Women With Breast Cancer Have Less Dermatitis When Treated With IMRT
LOS ANGELES (Oct. 2007) — All women treated with radiation therapy for breast cancer are at risk of developing dermatitis-a sometimes-painful skin condition caused by radiation as it makes its way through the skin to the tumor area and tissue within the breast. But researchers at Fox Chase Cancer Center say women being treated with IMRT (intensity-modulated radiation therapy) are less likely to have serious dermatitis. The research was presented today at the American Society for Therapeutic Radiology and Oncology's 49th Annual Meeting in Los Angeles.
A reddening of the skin, dermatitis is often likened to a bad sunburn. It can begin in the first weeks of treatment as mild redness, dryness or itching of the skin and progress to a more intense skin reaction by the last week of radiation. When dermatitis is acute and severe, causing peeling, it is can be extremely painful, interfering with normal life activities and sometimes interrupting treatment.
"Dermatitis is a major quality-of-life concern," said Gary Freedman, MD, a radiation oncologist at Fox Chase Cancer Center who studies the side effects of breast cancer treatment. "It can be so painful that wearing a bra or snug-fitting clothing isn't possible. In the most severe cases, the skin will actually bleed or be at risk of infection."
Freedman says IMRT can reduce the risk of dermatitis. IMRT allows the radiation to be distributed in more beams across the skin, avoiding the full-on assault of conventional radiation.
In this study, Freedman and his colleagues looked at the records of 804 consecutive patients with early-stage breast cancer. The women were treated with breast-conserving surgery and radiation therapy between 2001 and 2006.
In the earlier part of the study period, women were treated with conventional radiation therapy (n=405). Later in the study period, women were primarily treated with IMRT (n=399).
Of those treated with IMRT, 48 percent had grade 0/1 dermatitis and 52 percent had grade 2/3. Of those treated with conventional radiation, 25 percent had grade 0/1 dermatitis and 75 percent had grade 2/3.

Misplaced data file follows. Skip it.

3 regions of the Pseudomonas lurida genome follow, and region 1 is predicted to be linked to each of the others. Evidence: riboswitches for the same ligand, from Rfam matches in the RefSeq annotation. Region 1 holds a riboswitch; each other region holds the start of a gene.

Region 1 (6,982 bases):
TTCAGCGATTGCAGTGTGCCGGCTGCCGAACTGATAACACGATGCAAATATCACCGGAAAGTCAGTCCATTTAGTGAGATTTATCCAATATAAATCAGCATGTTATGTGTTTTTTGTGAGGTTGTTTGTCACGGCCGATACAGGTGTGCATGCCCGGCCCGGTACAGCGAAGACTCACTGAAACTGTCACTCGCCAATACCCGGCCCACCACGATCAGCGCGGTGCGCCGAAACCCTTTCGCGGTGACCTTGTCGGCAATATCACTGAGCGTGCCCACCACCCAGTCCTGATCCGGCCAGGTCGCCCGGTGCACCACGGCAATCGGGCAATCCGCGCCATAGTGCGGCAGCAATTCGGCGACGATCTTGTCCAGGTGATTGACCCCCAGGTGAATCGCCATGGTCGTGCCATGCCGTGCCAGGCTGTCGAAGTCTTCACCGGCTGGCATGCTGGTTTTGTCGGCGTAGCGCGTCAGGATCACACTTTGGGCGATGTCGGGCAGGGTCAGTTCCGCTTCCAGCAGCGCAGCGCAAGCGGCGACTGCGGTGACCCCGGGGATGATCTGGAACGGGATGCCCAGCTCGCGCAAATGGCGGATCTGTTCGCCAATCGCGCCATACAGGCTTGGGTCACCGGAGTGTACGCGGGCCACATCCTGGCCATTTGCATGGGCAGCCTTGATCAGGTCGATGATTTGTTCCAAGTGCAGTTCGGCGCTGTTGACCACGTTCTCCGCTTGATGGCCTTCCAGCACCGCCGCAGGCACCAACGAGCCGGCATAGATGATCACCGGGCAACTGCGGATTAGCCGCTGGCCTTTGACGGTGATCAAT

"In addition to statistically fewer patients with serious dermatitis, women treated with IMRT who developed dermatitis had it for a shorter time period than those treated with conventional radiation," added Freedman. "These benefits were shown in all patients regardless of breast size."
He concluded, "This study confirms our current practice of recommending IMRT for all patients. The study seeks to provide further evidence for patients, physicians and insurance companies that IMRT should be standard practice."
Fox Chase Cancer Center, part of the Temple University Health System, is one of the leading cancer research and treatment centers in the United States. Founded in 1904 in Philadelphia as one of the nation’s first cancer hospitals, Fox Chase was also among the first institutions to be designated a National Cancer Institute Comprehensive Cancer Center in 1974. Fox Chase researchers have won the highest awards in their fields, including two Nobel Prizes. Fox Chase physicians are also routinely recognized in national rankings, and the Center’s nursing program has received the Magnet recognition for excellence four consecutive times. Today, Fox Chase conducts a broad array of nationally competitive basic, translational, and clinical research, with special programs in cancer prevention, detection, survivorship, and community outreach. For more information, call 1-888-FOX CHASE or (1-888-369-2427).
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